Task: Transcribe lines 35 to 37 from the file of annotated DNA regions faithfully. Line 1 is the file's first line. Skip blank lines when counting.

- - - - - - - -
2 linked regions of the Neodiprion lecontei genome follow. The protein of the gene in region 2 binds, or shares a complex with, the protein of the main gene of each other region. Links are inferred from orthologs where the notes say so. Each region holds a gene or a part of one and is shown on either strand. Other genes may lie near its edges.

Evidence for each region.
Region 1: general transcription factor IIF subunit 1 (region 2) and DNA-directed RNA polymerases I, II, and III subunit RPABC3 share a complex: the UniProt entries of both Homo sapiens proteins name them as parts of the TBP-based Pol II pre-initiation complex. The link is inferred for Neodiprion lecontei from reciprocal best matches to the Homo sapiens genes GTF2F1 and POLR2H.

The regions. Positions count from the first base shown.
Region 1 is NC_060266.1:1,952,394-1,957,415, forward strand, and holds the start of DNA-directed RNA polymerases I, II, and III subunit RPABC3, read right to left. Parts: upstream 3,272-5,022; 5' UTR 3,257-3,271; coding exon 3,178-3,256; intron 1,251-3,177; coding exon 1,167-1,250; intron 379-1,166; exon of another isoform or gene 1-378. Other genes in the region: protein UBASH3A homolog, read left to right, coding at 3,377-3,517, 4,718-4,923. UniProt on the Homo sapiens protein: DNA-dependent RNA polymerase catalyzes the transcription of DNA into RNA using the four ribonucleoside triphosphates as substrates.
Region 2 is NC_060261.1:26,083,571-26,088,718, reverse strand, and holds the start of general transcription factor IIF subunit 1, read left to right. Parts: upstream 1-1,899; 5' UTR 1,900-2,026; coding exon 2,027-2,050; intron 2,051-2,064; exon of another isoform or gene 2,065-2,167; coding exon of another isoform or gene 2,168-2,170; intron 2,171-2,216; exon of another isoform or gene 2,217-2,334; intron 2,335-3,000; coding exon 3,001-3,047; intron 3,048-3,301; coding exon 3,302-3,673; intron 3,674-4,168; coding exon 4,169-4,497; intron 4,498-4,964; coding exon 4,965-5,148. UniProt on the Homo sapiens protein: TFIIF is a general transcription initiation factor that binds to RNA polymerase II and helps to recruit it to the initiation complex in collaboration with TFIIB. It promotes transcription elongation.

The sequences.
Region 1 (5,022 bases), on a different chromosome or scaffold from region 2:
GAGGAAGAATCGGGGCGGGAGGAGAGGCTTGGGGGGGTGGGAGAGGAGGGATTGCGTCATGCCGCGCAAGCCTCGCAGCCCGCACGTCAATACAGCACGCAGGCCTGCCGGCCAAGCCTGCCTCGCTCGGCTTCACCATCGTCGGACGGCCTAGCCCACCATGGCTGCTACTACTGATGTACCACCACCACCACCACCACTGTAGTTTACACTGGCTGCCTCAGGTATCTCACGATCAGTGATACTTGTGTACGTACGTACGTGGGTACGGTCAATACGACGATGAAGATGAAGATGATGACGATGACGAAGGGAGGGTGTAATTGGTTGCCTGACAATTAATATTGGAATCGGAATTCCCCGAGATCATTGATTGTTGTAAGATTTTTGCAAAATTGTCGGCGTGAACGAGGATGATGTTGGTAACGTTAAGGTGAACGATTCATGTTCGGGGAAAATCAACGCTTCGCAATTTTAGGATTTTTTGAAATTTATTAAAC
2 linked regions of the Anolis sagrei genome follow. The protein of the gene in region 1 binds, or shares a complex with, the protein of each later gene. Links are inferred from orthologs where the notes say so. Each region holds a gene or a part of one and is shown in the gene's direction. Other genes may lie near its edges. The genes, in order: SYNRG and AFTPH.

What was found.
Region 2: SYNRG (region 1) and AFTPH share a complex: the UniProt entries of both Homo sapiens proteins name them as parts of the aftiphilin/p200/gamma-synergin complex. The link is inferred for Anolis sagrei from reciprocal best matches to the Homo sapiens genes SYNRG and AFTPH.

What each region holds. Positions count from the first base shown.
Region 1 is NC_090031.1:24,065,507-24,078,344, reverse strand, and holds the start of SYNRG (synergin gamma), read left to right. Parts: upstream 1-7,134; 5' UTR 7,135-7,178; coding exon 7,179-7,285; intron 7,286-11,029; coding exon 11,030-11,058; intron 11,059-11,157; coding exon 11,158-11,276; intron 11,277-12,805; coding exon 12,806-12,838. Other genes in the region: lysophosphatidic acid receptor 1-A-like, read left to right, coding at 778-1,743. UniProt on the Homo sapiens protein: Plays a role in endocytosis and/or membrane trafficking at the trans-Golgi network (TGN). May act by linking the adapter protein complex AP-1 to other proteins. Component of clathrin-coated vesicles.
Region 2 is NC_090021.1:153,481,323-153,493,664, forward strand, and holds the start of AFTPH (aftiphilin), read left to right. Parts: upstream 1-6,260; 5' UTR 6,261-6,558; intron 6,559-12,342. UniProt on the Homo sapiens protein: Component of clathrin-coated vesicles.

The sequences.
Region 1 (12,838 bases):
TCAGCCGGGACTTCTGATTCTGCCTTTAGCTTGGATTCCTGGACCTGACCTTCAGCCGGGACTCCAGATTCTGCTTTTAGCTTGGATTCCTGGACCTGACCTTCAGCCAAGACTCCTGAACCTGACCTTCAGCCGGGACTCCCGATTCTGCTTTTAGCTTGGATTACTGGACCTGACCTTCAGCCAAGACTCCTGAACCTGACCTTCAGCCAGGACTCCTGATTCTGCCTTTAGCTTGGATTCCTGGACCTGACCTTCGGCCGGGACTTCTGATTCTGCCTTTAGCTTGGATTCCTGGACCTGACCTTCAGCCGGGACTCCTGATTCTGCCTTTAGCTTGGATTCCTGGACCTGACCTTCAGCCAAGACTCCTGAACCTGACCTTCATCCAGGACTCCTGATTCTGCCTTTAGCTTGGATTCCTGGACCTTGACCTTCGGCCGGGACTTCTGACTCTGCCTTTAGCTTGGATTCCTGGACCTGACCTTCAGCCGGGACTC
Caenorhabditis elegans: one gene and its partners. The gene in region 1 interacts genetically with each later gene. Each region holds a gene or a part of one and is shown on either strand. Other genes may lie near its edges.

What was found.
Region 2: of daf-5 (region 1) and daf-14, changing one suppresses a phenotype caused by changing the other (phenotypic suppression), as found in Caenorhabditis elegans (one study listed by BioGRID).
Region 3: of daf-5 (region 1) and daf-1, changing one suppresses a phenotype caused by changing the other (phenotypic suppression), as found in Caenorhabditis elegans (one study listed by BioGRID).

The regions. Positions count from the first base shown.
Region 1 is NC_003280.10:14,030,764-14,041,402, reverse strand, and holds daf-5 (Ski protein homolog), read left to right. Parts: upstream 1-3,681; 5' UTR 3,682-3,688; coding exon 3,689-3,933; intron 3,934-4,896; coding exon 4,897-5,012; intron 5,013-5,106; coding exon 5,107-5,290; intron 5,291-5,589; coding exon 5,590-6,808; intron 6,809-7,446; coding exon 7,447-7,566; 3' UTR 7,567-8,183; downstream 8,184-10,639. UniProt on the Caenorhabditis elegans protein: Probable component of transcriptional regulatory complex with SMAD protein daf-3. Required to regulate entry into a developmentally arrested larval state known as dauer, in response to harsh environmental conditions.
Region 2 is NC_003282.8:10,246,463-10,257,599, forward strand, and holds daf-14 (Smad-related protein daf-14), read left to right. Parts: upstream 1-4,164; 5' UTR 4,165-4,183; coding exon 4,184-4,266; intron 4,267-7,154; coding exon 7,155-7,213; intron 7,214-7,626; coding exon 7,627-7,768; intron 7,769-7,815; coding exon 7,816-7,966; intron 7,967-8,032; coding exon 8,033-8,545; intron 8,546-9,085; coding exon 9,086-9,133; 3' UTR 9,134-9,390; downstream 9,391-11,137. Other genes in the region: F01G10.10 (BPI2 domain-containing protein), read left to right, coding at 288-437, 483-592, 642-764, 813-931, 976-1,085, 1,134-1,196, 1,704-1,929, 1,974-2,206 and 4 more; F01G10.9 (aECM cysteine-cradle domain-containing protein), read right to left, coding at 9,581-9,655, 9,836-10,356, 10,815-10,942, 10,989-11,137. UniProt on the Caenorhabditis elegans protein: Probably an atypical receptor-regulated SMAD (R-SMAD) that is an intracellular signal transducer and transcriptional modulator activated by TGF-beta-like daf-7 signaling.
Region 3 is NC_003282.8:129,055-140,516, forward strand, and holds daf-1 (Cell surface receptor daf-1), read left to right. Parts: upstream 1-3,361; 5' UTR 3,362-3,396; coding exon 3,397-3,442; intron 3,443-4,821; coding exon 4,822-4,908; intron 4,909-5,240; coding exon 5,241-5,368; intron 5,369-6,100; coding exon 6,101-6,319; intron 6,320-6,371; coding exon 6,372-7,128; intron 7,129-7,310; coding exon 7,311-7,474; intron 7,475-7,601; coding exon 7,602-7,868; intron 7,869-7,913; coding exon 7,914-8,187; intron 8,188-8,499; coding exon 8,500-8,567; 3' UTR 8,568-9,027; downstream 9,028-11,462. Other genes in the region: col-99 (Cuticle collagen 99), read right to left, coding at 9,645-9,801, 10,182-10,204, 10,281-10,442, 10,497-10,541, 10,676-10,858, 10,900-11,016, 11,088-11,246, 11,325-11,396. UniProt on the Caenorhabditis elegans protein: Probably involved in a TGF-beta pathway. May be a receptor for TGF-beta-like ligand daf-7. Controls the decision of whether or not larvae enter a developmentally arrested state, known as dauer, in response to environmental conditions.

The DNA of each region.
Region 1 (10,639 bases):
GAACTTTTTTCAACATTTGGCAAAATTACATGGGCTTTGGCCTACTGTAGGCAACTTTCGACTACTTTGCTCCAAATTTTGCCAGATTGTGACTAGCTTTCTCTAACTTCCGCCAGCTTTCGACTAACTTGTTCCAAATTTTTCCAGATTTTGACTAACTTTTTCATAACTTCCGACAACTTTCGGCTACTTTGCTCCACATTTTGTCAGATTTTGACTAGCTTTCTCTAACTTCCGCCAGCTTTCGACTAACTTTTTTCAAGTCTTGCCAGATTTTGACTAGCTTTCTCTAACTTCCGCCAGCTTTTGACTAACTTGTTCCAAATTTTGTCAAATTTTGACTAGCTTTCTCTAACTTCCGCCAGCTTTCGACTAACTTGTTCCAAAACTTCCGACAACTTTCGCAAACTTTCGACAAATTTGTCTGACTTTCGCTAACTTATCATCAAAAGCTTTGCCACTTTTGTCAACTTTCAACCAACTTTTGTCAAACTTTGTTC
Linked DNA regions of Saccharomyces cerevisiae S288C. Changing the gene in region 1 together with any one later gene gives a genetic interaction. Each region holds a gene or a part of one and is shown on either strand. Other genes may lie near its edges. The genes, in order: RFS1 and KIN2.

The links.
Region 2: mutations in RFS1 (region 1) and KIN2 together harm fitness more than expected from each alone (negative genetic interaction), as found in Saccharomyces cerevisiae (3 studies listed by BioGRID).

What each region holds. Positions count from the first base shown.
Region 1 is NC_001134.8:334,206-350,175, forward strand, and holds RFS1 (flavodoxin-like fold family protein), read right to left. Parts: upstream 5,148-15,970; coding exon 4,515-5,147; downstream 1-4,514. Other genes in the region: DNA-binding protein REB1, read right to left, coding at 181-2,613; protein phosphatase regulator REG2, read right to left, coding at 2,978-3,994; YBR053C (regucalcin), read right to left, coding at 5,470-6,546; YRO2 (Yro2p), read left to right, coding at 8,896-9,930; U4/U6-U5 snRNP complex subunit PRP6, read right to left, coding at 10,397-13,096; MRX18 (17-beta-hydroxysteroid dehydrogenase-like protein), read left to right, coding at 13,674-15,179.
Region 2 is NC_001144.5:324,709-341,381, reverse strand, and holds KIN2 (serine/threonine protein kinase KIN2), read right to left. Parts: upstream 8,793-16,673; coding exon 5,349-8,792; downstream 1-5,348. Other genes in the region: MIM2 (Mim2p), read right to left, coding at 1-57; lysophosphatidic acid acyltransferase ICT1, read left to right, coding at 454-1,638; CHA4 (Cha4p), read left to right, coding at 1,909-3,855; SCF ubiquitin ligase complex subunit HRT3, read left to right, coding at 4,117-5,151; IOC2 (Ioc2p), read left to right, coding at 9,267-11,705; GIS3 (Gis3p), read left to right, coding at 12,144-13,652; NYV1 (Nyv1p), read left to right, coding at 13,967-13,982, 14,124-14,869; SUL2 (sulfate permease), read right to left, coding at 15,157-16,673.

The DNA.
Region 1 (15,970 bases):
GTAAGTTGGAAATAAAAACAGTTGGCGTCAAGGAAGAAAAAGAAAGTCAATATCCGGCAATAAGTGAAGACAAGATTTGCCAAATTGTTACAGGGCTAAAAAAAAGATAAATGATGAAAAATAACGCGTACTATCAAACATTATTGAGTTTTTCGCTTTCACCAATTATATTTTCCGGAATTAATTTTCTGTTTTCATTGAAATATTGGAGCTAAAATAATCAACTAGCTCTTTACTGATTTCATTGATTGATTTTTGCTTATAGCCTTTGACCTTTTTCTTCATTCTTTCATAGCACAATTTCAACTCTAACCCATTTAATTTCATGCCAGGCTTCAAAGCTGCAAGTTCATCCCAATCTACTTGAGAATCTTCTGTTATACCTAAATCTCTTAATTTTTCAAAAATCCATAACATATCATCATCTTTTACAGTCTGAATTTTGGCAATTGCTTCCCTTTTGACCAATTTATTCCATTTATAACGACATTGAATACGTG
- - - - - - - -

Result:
Region 2 is NC_001144.5:324,709-341,381, reverse strand, and holds KIN2 (serine/threonine protein kinase KIN2), read right to left. Parts: upstream 8,793-16,673; coding exon 5,349-8,792; downstream 1-5,348. Other genes in the region: MIM2 (Mim2p), read right to left, coding at 1-57; lysophosphatidic acid acyltransferase ICT1, read left to right, coding at 454-1,638; CHA4 (Cha4p), read left to right, coding at 1,909-3,855; SCF ubiquitin ligase complex subunit HRT3, read left to right, coding at 4,117-5,151; IOC2 (Ioc2p), read left to right, coding at 9,267-11,705; GIS3 (Gis3p), read left to right, coding at 12,144-13,652; NYV1 (Nyv1p), read left to right, coding at 13,967-13,982, 14,124-14,869; SUL2 (sulfate permease), read right to left, coding at 15,157-16,673.

The DNA.
Region 1 (15,970 bases):